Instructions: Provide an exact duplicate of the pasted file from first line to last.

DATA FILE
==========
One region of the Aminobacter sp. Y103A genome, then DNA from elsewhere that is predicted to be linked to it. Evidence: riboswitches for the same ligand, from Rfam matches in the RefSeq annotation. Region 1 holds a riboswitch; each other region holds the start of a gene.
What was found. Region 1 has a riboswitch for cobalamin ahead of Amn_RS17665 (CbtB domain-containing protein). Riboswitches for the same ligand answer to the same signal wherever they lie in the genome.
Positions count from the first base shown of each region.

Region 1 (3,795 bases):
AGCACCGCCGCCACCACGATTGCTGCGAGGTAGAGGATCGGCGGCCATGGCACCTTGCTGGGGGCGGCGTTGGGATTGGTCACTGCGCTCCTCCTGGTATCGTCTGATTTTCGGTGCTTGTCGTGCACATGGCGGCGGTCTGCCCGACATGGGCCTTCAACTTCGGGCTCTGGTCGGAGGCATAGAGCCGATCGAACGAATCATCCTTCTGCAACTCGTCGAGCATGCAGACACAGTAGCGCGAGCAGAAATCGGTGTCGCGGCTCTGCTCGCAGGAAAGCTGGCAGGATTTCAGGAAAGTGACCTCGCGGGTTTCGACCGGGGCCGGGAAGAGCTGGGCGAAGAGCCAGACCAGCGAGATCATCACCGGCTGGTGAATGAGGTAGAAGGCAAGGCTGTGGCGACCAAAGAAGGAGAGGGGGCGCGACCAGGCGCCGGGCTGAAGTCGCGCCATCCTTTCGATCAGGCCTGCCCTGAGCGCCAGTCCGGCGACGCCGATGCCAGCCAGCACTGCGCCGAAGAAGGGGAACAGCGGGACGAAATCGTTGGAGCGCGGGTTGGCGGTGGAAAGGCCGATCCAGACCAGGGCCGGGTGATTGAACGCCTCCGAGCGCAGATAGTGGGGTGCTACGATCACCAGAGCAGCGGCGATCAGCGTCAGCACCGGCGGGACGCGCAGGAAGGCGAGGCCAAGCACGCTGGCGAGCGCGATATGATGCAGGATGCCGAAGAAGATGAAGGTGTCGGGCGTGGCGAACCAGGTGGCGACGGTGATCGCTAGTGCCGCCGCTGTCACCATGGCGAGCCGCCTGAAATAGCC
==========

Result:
One region of the Aminobacter sp. Y103A genome, then DNA from elsewhere that is predicted to be linked to it. Evidence: riboswitches for the same ligand, from Rfam matches in the RefSeq annotation. Region 1 holds a riboswitch; each other region holds the start of a gene.
What was found. Region 1 has a riboswitch for cobalamin ahead of Amn_RS17665 (CbtB domain-containing protein). Riboswitches for the same ligand answer to the same signal wherever they lie in the genome.
Positions count from the first base shown of each region.

Region 1 (3,795 bases):
AGCACCGCCGCCACCACGATTGCTGCGAGGTAGAGGATCGGCGGCCATGGCACCTTGCTGGGGGCGGCGTTGGGATTGGTCACTGCGCTCCTCCTGGTATCGTCTGATTTTCGGTGCTTGTCGTGCACATGGCGGCGGTCTGCCCGACATGGGCCTTCAACTTCGGGCTCTGGTCGGAGGCATAGAGCCGATCGAACGAATCATCCTTCTGCAACTCGTCGAGCATGCAGACACAGTAGCGCGAGCAGAAATCGGTGTCGCGGCTCTGCTCGCAGGAAAGCTGGCAGGATTTCAGGAAAGTGACCTCGCGGGTTTCGACCGGGGCCGGGAAGAGCTGGGCGAAGAGCCAGACCAGCGAGATCATCACCGGCTGGTGAATGAGGTAGAAGGCAAGGCTGTGGCGACCAAAGAAGGAGAGGGGGCGCGACCAGGCGCCGGGCTGAAGTCGCGCCATCCTTTCGATCAGGCCTGCCCTGAGCGCCAGTCCGGCGACGCCGATGCCAGCCAGCACTGCGCCGAAGAAGGGGAACAGCGGGACGAAATCGTTGGAGCGCGGGTTGGCGGTGGAAAGGCCGATCCAGACCAGGGCCGGGTGATTGAACGCCTCCGAGCGCAGATAGTGGGGTGCTACGATCACCAGAGCAGCGGCGATCAGCGTCAGCACCGGCGGGACGCGCAGGAAGGCGAGGCCAAGCACGCTGGCGAGCGCGATATGATGCAGGATGCCGAAGAAGATGAAGGTGTCGGGCGTGGCGAACCAGGTGGCGACGGTGATCGCTAGTGCCGCCGCTGTCACCATGGCGAGCCGCCTGAAATAGCC